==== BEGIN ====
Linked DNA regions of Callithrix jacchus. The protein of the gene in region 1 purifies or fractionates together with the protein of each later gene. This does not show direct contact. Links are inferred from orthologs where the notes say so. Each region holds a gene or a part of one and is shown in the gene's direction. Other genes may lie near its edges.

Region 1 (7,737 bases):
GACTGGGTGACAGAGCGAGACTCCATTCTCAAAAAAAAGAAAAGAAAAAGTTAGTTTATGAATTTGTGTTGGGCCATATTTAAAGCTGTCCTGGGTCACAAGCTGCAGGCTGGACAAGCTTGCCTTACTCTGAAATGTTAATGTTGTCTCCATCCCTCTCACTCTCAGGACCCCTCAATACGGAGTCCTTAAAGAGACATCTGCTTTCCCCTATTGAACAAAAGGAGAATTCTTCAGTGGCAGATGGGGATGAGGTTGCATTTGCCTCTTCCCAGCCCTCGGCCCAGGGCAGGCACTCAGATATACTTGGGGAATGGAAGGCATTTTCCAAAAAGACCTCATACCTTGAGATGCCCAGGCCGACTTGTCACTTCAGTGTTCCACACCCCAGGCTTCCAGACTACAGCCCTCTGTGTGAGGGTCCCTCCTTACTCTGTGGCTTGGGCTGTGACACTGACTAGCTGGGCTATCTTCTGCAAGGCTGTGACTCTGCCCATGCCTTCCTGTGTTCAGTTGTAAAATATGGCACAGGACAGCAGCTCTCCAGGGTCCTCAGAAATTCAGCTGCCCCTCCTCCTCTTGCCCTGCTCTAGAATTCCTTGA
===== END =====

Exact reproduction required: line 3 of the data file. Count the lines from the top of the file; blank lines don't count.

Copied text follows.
GACTGGGTGACAGAGCGAGACTCCATTCTCAAAAAAAAGAAAAGAAAAAGTTAGTTTATGAATTTGTGTTGGGCCATATTTAAAGCTGTCCTGGGTCACAAGCTGCAGGCTGGACAAGCTTGCCTTACTCTGAAATGTTAATGTTGTCTCCATCCCTCTCACTCTCAGGACCCCTCAATACGGAGTCCTTAAAGAGACATCTGCTTTCCCCTATTGAACAAAAGGAGAATTCTTCAGTGGCAGATGGGGATGAGGTTGCATTTGCCTCTTCCCAGCCCTCGGCCCAGGGCAGGCACTCAGATATACTTGGGGAATGGAAGGCATTTTCCAAAAAGACCTCATACCTTGAGATGCCCAGGCCGACTTGTCACTTCAGTGTTCCACACCCCAGGCTTCCAGACTACAGCCCTCTGTGTGAGGGTCCCTCCTTACTCTGTGGCTTGGGCTGTGACACTGACTAGCTGGGCTATCTTCTGCAAGGCTGTGACTCTGCCCATGCCTTCCTGTGTTCAGTTGTAAAATATGGCACAGGACAGCAGCTCTCCAGGGTCCTCAGAAATTCAGCTGCCCCTCCTCCTCTTGCCCTGCTCTAGAATTCCTTGA